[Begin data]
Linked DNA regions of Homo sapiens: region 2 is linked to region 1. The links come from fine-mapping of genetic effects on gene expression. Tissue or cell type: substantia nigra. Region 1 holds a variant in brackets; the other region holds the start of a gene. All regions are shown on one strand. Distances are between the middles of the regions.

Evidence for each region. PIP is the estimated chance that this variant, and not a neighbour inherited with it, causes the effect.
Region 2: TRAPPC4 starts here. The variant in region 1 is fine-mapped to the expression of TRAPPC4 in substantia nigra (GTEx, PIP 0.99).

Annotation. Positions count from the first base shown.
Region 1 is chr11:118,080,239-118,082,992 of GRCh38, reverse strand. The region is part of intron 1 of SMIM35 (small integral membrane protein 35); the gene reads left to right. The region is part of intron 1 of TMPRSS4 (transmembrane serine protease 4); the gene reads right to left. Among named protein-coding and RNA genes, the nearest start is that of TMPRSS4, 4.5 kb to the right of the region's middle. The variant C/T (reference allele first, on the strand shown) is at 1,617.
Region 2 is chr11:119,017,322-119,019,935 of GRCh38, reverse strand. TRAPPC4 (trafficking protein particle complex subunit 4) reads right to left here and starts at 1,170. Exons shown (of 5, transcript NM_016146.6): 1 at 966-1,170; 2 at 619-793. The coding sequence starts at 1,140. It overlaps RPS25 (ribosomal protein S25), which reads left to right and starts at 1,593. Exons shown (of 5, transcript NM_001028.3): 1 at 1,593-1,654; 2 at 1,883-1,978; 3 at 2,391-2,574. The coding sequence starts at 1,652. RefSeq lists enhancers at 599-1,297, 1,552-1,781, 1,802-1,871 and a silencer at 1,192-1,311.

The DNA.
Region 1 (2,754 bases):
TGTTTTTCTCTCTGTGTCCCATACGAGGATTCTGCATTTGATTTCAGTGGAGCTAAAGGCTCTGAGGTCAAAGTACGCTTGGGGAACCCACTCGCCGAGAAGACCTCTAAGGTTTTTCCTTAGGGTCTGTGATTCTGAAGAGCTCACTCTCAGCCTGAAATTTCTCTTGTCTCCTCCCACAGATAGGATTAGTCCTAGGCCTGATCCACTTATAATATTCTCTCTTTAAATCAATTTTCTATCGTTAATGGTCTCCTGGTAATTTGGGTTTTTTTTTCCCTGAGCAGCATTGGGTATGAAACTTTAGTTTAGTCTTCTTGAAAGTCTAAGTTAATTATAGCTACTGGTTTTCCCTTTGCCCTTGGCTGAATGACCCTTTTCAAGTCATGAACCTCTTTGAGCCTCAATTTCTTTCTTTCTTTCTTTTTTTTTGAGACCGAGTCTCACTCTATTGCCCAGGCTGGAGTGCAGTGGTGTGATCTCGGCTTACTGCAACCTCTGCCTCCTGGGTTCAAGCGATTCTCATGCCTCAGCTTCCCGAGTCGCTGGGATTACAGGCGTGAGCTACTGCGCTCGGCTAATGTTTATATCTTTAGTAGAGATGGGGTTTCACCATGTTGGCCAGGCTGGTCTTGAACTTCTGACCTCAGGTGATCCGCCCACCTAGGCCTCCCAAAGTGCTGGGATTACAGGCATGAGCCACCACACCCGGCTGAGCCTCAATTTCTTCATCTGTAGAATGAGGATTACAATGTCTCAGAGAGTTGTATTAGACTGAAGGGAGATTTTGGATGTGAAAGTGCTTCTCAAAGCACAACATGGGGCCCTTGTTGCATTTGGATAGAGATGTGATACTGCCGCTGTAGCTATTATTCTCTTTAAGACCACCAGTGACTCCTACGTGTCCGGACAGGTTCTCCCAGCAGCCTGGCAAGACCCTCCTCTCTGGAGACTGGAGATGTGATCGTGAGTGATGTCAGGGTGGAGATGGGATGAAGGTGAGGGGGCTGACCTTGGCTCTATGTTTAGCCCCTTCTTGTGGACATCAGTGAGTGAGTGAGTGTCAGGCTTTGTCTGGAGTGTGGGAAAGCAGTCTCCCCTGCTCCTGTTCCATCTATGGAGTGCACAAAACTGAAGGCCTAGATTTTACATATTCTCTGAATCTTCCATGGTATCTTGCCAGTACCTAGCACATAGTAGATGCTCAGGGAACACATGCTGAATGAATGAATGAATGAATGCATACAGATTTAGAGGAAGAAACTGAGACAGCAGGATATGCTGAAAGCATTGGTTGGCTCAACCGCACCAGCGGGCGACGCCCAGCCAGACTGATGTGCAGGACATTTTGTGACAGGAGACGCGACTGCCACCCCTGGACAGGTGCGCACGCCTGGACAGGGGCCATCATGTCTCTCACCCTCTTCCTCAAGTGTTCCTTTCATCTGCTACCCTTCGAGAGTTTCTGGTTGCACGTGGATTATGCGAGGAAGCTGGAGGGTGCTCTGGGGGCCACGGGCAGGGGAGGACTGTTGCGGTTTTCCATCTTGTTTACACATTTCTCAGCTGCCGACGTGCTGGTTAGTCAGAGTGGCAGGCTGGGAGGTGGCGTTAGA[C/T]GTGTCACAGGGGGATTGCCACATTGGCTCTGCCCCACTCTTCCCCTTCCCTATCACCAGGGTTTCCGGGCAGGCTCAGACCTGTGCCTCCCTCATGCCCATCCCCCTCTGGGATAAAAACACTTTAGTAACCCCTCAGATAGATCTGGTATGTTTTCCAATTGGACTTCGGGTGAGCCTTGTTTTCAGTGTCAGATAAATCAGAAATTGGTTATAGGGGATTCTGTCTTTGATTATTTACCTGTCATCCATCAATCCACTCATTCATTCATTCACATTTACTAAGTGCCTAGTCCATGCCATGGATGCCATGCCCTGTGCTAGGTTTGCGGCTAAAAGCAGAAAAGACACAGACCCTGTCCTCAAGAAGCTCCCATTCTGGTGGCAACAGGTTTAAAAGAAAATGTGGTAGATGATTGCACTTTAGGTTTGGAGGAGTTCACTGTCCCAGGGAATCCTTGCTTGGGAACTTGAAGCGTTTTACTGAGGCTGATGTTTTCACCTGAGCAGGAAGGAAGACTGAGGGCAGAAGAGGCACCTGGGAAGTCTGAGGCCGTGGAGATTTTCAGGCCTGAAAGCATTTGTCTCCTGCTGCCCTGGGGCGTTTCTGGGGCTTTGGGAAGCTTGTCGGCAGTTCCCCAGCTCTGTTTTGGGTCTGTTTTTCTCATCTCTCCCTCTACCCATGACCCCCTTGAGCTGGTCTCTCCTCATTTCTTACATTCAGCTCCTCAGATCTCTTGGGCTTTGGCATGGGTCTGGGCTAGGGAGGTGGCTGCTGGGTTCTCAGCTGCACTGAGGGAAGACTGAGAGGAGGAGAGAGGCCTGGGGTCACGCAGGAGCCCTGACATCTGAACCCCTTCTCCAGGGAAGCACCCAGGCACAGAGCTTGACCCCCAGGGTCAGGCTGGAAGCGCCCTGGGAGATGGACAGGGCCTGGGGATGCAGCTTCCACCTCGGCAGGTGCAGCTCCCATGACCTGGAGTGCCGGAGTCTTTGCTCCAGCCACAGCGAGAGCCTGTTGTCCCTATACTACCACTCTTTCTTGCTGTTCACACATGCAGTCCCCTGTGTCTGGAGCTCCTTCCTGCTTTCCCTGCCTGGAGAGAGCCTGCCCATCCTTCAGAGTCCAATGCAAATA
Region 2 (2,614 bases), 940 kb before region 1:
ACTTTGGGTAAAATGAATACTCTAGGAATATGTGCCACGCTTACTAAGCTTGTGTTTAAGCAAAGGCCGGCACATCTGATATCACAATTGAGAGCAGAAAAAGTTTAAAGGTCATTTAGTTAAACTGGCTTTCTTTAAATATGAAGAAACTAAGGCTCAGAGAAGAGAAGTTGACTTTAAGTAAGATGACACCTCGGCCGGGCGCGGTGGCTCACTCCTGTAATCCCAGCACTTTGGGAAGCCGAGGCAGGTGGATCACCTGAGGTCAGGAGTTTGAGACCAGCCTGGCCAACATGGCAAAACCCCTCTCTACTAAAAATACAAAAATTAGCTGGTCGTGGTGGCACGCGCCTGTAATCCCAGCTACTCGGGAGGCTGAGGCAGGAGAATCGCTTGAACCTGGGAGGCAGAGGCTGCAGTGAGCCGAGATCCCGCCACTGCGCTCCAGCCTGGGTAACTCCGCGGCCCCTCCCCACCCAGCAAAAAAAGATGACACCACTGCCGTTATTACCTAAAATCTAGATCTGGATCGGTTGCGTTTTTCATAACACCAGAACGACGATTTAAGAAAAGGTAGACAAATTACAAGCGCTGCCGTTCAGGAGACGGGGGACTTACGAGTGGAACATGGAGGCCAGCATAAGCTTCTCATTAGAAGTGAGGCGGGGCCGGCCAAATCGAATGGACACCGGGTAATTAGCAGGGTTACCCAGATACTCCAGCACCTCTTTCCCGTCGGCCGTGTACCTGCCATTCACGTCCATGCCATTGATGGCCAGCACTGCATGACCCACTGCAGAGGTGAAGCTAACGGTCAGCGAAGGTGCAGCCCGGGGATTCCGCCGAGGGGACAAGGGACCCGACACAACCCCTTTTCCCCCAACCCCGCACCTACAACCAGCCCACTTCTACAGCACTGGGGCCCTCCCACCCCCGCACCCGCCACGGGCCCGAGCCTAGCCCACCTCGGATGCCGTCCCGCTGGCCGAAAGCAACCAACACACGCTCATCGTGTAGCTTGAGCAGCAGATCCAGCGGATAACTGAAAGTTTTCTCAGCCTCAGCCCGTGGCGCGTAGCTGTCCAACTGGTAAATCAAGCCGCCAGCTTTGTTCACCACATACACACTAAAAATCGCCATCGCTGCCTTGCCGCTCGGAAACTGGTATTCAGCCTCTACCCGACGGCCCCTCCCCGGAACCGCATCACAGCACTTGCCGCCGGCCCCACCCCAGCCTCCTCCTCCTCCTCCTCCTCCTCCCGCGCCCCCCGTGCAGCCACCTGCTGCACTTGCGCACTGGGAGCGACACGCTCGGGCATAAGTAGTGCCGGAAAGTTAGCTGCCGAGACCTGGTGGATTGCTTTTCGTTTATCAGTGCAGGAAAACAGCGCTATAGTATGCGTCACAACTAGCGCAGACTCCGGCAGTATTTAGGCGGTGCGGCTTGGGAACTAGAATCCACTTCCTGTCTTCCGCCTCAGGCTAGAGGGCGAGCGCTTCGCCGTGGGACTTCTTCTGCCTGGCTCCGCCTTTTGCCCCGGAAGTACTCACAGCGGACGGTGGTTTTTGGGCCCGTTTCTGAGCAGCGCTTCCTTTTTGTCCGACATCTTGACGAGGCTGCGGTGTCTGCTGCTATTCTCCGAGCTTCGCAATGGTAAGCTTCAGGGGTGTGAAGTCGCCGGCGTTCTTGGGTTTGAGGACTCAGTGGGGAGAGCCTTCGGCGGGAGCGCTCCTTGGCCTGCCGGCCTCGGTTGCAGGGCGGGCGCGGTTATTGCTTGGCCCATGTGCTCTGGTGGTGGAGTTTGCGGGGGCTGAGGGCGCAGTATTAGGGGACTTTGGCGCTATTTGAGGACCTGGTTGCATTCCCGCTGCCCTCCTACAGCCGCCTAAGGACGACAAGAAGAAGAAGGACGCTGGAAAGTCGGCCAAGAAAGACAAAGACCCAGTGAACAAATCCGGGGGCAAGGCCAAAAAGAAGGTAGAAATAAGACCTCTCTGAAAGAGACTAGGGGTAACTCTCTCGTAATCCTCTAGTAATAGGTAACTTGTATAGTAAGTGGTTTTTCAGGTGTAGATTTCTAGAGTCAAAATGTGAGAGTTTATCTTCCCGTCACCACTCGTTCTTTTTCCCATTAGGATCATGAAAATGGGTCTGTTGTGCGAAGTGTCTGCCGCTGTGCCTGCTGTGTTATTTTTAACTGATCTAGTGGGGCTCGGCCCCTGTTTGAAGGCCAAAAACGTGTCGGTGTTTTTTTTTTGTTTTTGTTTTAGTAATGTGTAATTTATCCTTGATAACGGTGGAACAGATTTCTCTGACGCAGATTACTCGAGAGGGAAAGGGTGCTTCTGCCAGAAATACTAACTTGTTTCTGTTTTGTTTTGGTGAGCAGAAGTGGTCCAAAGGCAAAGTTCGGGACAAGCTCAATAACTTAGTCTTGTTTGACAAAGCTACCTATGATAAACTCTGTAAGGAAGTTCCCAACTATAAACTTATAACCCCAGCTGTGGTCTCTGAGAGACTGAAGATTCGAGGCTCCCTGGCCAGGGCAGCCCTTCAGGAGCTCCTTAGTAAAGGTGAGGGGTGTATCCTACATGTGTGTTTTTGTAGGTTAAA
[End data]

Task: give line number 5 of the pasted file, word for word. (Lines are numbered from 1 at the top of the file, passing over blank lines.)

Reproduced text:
Region 1 is chr11:118,080,239-118,082,992 of GRCh38, reverse strand. The region is part of intron 1 of SMIM35 (small integral membrane protein 35); the gene reads left to right. The region is part of intron 1 of TMPRSS4 (transmembrane serine protease 4); the gene reads right to left. Among named protein-coding and RNA genes, the nearest start is that of TMPRSS4, 4.5 kb to the right of the region's middle. The variant C/T (reference allele first, on the strand shown) is at 1,617.